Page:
Interview published in Venezuelanalysis on the populist critique applied to the Chavista Venezuelan government
The centralization of ownership of the private media in the United States and elsewhere has become increasingly pronounced, at the same time that its reporting has become increasingly one-sided and monolithic. My blog seeks to expose this lack of objectivity and present alternative ideas that point in the direction of much-needed fundamental change.
Today’s NY Times article exposes the long-term psychological effects of the CIA torture program at Guantanamo and secret prisons known as “black sites” throughout the world. The article cites the techniques that were repeatedly used: the use of dogs, sleep deprivation, sensory deprivation, dressing prisoners in diapers, beatings, sexual abuse, the threat of sexual abuse, the pouring of buckets of ice water over naked prisoners with their hands shackled over their heads, holding prisoners’ heads in toilets, chaining prisoners to ceilings, locking prisoners in boxes, mock executions, rectal feeding, threats to harm prisoners’ children and rape family members, and the list goes on and on.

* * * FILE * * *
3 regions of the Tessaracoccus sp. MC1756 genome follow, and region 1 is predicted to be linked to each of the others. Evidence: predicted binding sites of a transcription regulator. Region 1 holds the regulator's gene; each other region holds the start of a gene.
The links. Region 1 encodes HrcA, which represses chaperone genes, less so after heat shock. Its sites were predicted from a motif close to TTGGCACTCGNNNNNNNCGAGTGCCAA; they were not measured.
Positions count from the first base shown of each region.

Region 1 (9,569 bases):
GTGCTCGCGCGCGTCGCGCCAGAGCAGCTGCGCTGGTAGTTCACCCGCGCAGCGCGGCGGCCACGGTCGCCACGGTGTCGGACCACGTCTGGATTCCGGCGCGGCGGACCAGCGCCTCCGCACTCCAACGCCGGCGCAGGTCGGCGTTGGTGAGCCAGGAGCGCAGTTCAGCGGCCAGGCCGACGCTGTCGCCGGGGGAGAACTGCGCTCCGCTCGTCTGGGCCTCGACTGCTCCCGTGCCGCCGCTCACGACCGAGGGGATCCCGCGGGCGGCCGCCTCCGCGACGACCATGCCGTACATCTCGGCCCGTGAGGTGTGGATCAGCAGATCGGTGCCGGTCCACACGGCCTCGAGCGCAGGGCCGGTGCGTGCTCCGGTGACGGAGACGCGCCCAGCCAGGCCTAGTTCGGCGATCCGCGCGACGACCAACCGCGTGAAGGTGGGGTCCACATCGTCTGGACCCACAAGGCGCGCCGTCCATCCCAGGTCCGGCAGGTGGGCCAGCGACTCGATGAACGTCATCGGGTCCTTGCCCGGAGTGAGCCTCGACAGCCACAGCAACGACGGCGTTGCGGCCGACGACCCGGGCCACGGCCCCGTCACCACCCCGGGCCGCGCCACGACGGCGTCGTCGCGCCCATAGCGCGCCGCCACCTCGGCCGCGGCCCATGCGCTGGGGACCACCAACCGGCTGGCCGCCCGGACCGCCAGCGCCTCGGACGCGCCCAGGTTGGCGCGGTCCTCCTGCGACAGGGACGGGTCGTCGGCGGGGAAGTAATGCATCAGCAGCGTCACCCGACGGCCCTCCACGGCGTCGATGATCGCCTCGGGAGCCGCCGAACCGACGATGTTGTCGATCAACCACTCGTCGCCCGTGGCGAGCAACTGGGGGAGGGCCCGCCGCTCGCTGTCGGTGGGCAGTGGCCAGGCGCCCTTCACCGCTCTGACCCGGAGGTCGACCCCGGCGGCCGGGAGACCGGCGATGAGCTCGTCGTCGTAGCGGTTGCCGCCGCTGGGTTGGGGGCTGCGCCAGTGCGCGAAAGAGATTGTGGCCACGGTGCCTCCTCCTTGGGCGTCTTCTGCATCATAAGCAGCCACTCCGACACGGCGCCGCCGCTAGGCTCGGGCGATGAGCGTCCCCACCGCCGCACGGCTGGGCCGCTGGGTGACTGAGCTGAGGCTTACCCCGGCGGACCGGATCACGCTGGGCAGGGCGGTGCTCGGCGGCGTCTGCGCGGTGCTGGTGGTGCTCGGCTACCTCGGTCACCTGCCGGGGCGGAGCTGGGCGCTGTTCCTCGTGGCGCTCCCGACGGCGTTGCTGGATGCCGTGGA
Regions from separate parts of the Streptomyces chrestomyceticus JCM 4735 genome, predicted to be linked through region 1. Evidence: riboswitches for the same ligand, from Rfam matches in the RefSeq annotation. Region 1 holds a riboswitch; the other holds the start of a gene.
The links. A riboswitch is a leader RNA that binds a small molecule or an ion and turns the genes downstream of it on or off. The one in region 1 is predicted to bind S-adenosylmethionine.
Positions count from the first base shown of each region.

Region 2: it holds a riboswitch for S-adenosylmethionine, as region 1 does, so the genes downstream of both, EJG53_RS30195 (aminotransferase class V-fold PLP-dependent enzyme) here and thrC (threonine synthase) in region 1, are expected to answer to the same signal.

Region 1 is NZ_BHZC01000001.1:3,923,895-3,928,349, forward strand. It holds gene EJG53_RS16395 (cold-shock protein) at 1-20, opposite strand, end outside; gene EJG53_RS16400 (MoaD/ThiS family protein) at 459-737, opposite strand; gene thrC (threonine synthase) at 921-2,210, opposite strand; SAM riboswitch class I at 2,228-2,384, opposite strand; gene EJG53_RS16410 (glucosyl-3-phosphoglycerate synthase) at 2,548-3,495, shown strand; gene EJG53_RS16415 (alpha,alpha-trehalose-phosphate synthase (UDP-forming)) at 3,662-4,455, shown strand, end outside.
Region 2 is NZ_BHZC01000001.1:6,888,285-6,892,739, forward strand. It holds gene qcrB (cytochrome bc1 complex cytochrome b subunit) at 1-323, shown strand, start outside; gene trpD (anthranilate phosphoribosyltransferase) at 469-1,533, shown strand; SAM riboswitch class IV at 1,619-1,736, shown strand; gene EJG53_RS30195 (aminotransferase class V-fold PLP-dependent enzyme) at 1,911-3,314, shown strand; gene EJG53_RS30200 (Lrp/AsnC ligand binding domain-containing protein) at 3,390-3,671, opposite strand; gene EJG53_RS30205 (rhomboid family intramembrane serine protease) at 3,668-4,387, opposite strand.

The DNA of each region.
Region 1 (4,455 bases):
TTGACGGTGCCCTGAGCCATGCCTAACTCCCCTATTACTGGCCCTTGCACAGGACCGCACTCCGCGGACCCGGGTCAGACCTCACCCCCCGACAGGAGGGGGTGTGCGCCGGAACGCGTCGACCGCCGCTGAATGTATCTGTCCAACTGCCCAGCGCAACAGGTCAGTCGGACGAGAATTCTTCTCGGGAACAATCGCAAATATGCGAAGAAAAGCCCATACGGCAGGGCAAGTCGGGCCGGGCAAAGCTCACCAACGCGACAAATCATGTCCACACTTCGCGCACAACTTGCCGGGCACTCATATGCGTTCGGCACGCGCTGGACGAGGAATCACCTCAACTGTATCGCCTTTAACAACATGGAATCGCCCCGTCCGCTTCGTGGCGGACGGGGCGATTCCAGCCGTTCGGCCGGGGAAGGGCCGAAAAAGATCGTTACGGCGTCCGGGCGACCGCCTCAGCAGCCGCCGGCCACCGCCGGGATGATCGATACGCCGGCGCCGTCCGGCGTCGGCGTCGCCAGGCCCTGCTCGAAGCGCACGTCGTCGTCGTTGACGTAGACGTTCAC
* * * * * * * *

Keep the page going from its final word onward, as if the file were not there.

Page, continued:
As the United States gets ready to choose between two presidential candidates who support the vision of the world as a perpetual battlefield, the song “Johnny I hardly knew ye” is as appropriate as ever. Joan Baez sang this song in the 60s in the context of the Vietnam War. Why isn’t the U.S. public as concerned and outraged by the ongoing wars (in Afghanistan it’s going on 15 years!) as we were in the 60s: